Injured dog in the field

I'm wondering if you guys have a plan if your dog sustains a severe injury in the field? I have been doing a lot of research on this myself, and have ordered a book specifically on sporting dog first aid as well as put together a canine first-aid kit. The big question I have is, what to do if the dog has a serious injury that needs attention from a vet ASAP? From my understanding there are only 3 emergency animal hospitals in MN that are open all the time and they're all in the metro. A good chunk of pheasant country in MN is in the lighter populated areas of the state and God forbid if something life-threatening happens to your dog what do you do?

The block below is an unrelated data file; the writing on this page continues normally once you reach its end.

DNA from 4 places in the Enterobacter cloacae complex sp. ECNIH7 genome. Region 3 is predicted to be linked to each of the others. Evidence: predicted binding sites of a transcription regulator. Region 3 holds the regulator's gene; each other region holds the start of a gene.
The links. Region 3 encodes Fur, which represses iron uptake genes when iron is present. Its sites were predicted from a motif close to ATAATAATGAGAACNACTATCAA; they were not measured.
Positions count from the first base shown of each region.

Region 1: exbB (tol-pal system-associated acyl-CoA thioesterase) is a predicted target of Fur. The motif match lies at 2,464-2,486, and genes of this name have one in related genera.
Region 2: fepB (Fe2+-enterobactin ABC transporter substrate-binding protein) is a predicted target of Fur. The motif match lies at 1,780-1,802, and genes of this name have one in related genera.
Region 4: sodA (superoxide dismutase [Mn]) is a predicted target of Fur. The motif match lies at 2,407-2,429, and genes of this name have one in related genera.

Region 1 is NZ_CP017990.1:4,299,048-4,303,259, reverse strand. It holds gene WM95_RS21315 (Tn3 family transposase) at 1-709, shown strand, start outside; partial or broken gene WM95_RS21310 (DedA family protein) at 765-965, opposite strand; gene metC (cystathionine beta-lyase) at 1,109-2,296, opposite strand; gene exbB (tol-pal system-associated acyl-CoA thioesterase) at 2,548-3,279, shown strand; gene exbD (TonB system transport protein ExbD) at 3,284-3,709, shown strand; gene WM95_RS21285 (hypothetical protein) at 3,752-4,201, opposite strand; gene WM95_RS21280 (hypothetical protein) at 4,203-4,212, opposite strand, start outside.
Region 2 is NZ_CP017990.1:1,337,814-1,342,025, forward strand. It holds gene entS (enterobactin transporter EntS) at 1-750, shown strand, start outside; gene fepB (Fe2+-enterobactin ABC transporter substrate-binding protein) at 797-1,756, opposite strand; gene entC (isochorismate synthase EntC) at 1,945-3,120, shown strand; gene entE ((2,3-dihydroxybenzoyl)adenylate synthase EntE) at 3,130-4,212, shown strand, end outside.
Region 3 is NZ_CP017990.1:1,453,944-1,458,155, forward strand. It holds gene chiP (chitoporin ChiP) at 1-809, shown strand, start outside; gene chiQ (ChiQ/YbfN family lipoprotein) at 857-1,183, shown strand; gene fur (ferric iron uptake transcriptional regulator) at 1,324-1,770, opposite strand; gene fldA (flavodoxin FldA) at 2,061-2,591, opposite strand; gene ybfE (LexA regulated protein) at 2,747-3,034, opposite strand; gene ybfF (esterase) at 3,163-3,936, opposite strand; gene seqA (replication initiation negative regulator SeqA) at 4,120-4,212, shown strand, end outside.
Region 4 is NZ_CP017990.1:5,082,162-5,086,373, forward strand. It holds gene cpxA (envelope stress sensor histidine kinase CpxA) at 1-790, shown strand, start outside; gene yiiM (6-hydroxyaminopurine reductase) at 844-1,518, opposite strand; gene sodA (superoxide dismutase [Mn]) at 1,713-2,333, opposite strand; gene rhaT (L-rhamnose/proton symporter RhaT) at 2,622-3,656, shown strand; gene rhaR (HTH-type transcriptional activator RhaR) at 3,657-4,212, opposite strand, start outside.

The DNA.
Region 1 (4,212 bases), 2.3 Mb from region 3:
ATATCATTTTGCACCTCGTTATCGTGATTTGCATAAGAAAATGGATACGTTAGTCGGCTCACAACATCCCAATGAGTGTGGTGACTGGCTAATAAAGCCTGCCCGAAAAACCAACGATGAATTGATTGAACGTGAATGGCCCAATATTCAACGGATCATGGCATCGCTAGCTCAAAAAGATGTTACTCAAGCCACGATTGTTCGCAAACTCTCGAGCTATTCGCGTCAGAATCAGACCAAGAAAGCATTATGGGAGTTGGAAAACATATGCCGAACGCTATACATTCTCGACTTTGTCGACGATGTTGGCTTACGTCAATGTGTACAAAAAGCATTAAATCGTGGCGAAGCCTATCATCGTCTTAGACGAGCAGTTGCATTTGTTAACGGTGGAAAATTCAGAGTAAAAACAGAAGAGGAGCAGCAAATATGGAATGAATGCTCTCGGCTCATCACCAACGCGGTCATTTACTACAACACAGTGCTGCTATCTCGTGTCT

Flush em up

New member
This has crossed my mind, and god forbid it ever happens. I am curious too. My thought call the local vet in the area and cross my fingers. I think there is an emergency number sometimes.

One event sticks out in my mind. My dog and I were walking around a pond and came across a dried ditch a beaver had been using years ago. There were dager looking branches everywhere. My dog jumped across before I had seen this and I thank got she missed all the danger branches. It reminded me of the movie The Edge with Anthony Hopkins having the bears weight stab itself with the branch spear. Scary stuff when it's you dog this almost happening too.
 

Dakotazeb

Active member
Plan ahead and keep a list of local vets (and their phone numbers) in the area you are going to hunt. I think almost all vets have an emergency number in case they are needed after normal clinic hours.